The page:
Aussie dollar unable to find support falling below 66 US cents
Daily Currency UpdateThe Australian dollar finished the week weaker trading below 66 US cents on modest USD strength. On Friday the AUD/USD dropped further during the American session amid risk aversion and a stronger greenback. The pair is trading at US$0.6540, the lowest level in more than two years (May 2020). Fears about a global recession and higher interest rates continue to weigh on market sentiment that affects emerging and commodity currencies like the Australian dollar. Australia’s biggest raw material export, iron ore, currently sells at $98.65 a ton, less than half the value it was in July last year. China’s property market convulsions are well known. The AUD/USD pair is currently trading at US$0.6511.
A very quiet week ahead in Australia on the data front. On Wednesday the Australian Bureau of Statistics will release the monthly Retail Sales figures. It's the primary gauge of consumer spending, which accounts for the majority of overall economic activity. On Friday the Reserve Bank of Australia will release the monthly Private Sector Credit figures as consumers and businesses tend to seek credit when they are confident in their future financial position and feel comfortable spending money. Looking overseas this week and on Thursday in the United States Federal Reserve Chair Jerome Powell is due to deliver opening remarks in a pre-recorded video at the Community Banking Research Conference, in St. Louis. Volatility is often experienced during his speeches as traders attempt to decipher interest rate clues. On Thursday we will also see the release of the US Gross Domestic Product (GDP) which is forecast to come in -0.6%.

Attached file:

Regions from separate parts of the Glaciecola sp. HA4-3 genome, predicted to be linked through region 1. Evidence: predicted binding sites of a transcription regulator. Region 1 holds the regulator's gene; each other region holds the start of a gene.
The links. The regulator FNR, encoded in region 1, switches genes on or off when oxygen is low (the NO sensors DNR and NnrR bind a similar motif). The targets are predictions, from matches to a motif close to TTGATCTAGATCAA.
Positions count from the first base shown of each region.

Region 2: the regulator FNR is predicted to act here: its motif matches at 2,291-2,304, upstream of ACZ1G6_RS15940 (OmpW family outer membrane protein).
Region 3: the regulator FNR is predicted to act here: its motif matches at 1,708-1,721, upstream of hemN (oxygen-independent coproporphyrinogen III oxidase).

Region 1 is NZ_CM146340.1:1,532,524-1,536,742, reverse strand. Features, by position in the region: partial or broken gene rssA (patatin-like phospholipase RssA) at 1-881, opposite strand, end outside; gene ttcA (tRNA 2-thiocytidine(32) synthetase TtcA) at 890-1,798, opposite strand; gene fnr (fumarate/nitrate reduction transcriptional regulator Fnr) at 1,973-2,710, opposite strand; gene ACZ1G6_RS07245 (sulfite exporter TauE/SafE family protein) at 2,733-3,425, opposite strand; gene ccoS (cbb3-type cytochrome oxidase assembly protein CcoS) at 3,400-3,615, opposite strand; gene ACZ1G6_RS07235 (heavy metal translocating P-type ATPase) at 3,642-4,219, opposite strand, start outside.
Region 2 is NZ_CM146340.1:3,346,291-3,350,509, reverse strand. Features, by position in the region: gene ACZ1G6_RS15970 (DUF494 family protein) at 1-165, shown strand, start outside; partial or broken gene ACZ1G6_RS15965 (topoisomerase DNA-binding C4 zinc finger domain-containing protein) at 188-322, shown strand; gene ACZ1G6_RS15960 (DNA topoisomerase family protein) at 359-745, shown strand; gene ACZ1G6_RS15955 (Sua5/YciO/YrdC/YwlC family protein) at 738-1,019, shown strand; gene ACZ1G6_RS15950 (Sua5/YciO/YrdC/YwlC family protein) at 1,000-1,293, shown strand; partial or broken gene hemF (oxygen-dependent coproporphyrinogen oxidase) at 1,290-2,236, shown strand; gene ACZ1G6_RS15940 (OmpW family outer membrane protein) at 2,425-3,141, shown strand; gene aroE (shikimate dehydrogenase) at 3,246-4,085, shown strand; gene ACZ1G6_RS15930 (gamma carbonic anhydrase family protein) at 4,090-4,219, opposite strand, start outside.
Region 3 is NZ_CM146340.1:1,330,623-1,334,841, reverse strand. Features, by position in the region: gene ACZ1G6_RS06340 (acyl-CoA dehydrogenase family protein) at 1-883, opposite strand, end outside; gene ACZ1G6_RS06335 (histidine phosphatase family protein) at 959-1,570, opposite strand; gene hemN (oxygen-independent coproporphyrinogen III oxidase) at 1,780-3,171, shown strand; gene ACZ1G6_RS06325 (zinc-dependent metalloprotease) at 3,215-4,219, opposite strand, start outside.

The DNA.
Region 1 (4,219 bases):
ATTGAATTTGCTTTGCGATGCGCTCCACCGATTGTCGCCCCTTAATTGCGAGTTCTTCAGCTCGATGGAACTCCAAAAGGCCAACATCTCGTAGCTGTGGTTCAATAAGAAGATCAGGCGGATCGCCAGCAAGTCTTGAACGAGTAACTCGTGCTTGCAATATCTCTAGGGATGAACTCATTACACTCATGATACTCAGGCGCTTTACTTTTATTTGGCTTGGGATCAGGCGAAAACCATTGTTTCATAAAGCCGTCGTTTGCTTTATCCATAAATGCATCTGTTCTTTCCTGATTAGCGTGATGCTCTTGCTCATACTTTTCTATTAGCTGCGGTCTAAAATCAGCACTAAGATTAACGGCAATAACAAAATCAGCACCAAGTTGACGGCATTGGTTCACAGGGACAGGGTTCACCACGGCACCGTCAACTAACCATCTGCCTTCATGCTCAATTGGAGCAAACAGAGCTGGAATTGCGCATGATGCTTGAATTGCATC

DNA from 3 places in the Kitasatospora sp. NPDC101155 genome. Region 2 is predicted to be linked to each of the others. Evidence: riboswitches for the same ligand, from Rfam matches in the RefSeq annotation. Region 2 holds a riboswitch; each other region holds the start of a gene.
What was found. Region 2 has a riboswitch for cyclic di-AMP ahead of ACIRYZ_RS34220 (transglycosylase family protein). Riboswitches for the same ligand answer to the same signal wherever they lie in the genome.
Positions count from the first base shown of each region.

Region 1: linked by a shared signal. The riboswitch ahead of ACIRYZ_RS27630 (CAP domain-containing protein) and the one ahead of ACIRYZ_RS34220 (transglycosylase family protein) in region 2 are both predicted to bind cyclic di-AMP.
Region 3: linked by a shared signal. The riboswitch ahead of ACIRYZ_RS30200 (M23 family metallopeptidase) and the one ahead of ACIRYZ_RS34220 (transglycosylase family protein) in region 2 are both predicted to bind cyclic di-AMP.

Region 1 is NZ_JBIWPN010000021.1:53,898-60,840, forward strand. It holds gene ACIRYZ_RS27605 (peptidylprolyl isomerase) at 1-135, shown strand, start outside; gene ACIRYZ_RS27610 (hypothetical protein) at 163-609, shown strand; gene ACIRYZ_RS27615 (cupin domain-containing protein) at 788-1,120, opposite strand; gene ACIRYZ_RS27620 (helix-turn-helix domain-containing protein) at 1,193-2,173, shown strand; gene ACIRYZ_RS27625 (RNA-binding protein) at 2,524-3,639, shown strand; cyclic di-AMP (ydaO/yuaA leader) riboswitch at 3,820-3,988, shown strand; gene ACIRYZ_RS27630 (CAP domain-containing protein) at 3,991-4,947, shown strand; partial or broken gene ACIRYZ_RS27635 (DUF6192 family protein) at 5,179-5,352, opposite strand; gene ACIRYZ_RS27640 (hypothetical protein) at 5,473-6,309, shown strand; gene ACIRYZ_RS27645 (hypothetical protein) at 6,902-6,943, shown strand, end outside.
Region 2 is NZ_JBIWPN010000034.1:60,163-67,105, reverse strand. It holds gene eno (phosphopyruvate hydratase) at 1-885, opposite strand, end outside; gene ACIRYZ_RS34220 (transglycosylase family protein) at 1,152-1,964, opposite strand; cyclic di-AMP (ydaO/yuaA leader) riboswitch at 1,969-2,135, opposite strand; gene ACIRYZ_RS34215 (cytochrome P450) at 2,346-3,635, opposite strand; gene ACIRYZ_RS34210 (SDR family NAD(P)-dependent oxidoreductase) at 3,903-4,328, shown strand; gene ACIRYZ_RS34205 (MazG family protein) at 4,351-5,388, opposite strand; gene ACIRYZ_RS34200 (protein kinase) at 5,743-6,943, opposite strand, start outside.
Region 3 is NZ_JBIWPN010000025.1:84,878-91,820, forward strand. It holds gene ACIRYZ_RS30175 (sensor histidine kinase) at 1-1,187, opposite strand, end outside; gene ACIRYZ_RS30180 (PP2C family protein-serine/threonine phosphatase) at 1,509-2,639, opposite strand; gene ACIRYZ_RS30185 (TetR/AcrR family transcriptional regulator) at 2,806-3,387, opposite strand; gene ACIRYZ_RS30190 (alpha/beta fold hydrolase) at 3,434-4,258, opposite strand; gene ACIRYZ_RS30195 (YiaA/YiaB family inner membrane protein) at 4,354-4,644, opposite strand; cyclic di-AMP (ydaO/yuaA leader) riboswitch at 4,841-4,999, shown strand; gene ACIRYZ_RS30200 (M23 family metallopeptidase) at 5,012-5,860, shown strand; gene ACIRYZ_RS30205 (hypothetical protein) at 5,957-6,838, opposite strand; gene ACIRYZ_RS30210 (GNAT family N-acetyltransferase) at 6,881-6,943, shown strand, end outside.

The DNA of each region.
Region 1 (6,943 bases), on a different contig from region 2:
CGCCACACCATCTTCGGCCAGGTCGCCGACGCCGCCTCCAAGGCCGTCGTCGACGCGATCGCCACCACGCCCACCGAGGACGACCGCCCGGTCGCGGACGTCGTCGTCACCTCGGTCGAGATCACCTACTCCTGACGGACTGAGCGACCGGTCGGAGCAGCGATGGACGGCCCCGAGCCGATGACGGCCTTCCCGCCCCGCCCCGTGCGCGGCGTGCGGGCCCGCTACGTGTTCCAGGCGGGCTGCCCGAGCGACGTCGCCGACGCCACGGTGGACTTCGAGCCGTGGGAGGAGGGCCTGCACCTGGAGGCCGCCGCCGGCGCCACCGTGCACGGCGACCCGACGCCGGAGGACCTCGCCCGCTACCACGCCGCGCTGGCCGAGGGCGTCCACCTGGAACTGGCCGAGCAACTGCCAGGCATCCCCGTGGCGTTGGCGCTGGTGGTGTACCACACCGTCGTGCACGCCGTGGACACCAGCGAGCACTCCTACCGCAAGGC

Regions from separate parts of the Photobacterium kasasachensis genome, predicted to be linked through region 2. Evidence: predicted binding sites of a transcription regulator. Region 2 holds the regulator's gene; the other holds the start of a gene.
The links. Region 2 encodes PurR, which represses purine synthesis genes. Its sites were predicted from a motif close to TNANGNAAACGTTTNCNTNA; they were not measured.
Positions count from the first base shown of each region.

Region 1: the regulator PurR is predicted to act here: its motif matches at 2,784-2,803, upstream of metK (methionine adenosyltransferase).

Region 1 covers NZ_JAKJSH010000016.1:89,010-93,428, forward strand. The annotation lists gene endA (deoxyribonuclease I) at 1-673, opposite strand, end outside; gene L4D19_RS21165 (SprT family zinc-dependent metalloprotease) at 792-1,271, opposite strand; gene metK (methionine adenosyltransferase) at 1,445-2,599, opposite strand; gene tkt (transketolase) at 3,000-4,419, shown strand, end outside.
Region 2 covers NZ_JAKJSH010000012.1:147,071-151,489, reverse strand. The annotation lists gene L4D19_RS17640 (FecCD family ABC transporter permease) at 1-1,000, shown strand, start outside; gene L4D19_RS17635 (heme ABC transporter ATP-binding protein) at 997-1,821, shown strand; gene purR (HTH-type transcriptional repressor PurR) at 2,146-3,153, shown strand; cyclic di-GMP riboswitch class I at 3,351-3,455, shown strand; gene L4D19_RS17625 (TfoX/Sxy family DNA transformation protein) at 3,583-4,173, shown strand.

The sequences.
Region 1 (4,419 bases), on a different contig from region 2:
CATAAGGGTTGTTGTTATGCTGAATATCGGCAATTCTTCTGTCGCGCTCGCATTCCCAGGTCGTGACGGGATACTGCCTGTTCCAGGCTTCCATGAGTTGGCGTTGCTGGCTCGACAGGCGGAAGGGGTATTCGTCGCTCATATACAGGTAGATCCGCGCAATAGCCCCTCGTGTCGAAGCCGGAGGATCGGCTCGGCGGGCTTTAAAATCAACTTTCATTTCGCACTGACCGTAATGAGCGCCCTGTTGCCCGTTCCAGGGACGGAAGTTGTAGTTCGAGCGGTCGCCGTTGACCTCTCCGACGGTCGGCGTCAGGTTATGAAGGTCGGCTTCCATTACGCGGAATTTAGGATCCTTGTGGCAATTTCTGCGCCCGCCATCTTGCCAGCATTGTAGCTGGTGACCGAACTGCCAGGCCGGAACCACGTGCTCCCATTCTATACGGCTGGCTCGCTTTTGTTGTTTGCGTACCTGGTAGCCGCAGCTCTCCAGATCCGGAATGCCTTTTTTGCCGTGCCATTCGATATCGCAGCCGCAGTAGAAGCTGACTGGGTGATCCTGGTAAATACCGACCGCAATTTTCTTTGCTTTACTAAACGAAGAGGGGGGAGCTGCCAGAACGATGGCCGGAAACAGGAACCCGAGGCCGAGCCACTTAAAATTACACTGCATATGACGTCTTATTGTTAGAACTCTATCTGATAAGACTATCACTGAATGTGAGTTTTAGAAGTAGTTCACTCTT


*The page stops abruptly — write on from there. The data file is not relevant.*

Key MoversOn Friday in the United States, the data published by S&P Global showed that the business activity in the US manufacturing sector expanded at a stronger pace in early September than in August with the Manufacturing PMI rising to 51.8 from 51.5. This reading came in better than the market expectation of 51.5. Further details of the monthly publication revealed that the Services PMI rose sharply to 49.2 from 43.7 and the Composite PMI improved to 49.3 from 44.6. Last Wednesday the Federal Reserve raised its benchmark interest rate by three quarters as expected. Federal Reserve chairman Jerome Powell vowed to bring inflation down and restore price stability. The Federal Reserve’s rate hikes and tough talk on inflation are supporting the U.S. Dollar Index for now. But rising joblessness, falling manufacturing activity, slumping home sales, and disappointing GDP numbers in coming reports could signal a hard landing for the economy. That would effectively force central bankers to back down.
The Bank of England announced on Thursday a 50 bps rate hike. Five members of the Monetary Policy Committee voted for that decision, three members wanted a 75 bps hike, and one member a 25 bps hike. The decision reflects a very uncertain economic outlook. On Friday the pound suffered the worst decline since at least March 2020, with GBP/USD losing more than 300 pips. Having recovered toward 1.1100 earlier in the session, GBP/USD turned south in the American session and touched its lowest level since 1985 below US$1.0900. The GBP/USD pair is currently trading at US$1.0816 (0.9246).
- AUD/USD: 0.6450 - 0.6650 ▼
- AUD/EUR: 0.6650 - 0.6850 ▲
- GBP/AUD: 1.6450 - 1.6650 ▼
- AUD/NZD: 1.1250 - 1.1450 ▲
- AUD/CAD: 0.8750 - 0.8850 ▲